Did You Know Google Now Limits Search Results to Only 300 to 400 Links?

Did You Know Google Now Limits Search Results to Only 300 to 400 Links? Google

Here's something new I learned at the Computers in Libraries conference this week.

Google may claim to have indexed a million or more results for the term you're searching for, but they can't actually show you more than a tiny fraction of the results. Gary Price, founder and publisher of InfoDocket, told me that Google now limits the actual number of search results it shows you to anywhere between 300 and 400.

I've tested it, and he's right. My searches petered out after the 330th, 349th, and 307th result. The other million or so search results that Google claimed to have found may as well never have existed.

It appears this state of affairs has existed since August 2016, but this is the first I have heard about it. I've rarely gotten as high as the 150th result before, much less 300.  Usually I give up by the third page and instead refined my search terms to narrow the search.

How about you? Do you think we're missing out on hidden gems?

Nate Hoffelder

View posts by Nate Hoffelder
Nate Hoffelder is the founder and editor of The Digital Reader. He has been blogging about indie authors since 2010 while learning new tech skills weekly. He fixes author sites, and shares what he learns on The Digital Reader's blog. In his spare time, he fosters dogs for A Forever Home, a local rescue group.

6 Comments

  1. Disgusting Dude27 March, 2019

    What about BING?

    Reply
  2. Joseph Sanchez28 March, 2019

    That was the idea behind deep dive, which would search a lot deeper and more thoroughly than Google’s search, but it just couldn’t catch on and honestly did not really perform that much better than Google. I have always told audiences and my students that in theory we know somewhere buried in those millions of Google links is exactly what we are looking for, but we doing have the time. The problem is really logistics and human neurology. Our brains are not developed or prepared to sift, search, or engage with the massive amounts of information available to us today. We see this problem even in academia where highly qualified subject experts exhibit the same search behaviors as their untrained students.

    So yes, we are missing out on hidden gems, but if we remember what Calvin Mooer’s research taught us, we probably don’t want those gems all that much anyway.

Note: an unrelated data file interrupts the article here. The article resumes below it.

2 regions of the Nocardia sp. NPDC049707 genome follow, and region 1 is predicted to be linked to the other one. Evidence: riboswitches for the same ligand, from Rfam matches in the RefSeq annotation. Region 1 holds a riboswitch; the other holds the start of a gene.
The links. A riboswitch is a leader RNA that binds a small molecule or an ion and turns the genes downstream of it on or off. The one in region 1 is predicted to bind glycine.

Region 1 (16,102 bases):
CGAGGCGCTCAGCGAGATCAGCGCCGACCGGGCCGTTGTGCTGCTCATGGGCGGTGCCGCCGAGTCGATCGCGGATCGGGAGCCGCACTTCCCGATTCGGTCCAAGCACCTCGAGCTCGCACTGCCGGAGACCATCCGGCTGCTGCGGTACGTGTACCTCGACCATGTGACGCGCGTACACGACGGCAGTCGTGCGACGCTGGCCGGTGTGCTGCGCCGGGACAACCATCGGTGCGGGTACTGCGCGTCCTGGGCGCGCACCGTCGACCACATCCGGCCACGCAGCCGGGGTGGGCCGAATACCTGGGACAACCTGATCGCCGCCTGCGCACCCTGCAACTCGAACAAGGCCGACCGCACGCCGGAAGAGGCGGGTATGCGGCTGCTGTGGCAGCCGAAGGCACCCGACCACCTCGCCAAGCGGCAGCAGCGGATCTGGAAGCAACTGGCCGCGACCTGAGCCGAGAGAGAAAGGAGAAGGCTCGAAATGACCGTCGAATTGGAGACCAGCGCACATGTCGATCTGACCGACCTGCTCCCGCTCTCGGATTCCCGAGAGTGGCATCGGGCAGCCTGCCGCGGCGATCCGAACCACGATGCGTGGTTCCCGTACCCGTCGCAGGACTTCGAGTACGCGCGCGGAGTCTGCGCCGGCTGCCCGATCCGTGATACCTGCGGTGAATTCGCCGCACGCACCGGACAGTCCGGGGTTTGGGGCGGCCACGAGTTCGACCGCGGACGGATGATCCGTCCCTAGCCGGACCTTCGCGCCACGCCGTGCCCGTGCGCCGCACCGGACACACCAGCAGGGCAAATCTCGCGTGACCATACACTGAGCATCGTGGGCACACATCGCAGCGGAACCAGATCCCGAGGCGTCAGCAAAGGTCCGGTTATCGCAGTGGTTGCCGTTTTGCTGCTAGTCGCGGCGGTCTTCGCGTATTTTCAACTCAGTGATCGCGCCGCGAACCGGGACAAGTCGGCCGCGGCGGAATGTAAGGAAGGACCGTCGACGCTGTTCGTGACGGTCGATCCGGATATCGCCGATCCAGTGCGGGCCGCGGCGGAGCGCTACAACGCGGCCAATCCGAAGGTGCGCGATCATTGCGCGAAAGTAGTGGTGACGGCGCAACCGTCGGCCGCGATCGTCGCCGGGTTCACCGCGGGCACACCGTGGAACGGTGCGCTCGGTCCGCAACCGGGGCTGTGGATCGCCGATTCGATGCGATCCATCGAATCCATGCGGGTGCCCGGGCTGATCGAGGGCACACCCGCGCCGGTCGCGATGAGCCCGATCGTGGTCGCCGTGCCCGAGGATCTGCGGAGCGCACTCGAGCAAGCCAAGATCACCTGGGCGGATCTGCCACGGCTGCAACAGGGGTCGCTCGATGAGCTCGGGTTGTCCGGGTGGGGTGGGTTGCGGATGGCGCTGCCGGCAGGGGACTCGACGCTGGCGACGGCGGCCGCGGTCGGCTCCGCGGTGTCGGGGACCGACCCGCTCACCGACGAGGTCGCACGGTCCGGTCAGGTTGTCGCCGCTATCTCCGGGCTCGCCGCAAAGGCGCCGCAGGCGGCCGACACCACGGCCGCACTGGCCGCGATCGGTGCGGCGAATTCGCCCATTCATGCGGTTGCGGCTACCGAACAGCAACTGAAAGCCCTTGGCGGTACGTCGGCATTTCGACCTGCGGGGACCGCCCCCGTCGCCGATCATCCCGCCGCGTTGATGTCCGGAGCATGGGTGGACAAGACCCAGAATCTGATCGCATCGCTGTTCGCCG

Reply
  3. Frank31 March, 2019

    I have never seen anything useful past 100 hits, so might as well stop at 300,

    Reply
  4. M. H.2 April, 2019

    Having worked for a tech giant before, I can say there are typically three things that affect search results:

    1. Relevancy to words indexed
    2. Bandwidth capacity
    3. Paid sources of information

    Remedial as it may sound, search engines use crawler algorithms to return existing page results and sorts them in order of highest relevancy to the words entered.

    Not even the best search engines have the bandwidth to show you everything, they would crash! So some results are hidden, waiting for you to type in a more relevant search to their content.

    Finally, companies use paid services to ensure their products and features are tied to words most often used in search, which is why you may have seen some unrelated sites populate.

    I don’t think there is anything truly “hidden” from view here. If you want to find someyhing hidden, just know what you’re looking for. 😉

    Reply
  5. […] 300. The maximum number of search results Google returns for a query. Source: Digital Reader […]

    Reply
  6. N4 November, 2019

    Wow. You think a human cant handle more than 300 web pages or does not have time or reason to see the expanded results? This is a move to save money and promote their biggest bussiness. How dare anybody say that access to 99.999999% of information available doesn’t matter. This is the intentional burning of THE global library and the intellectual power of mankind all for GREED.

    Reply

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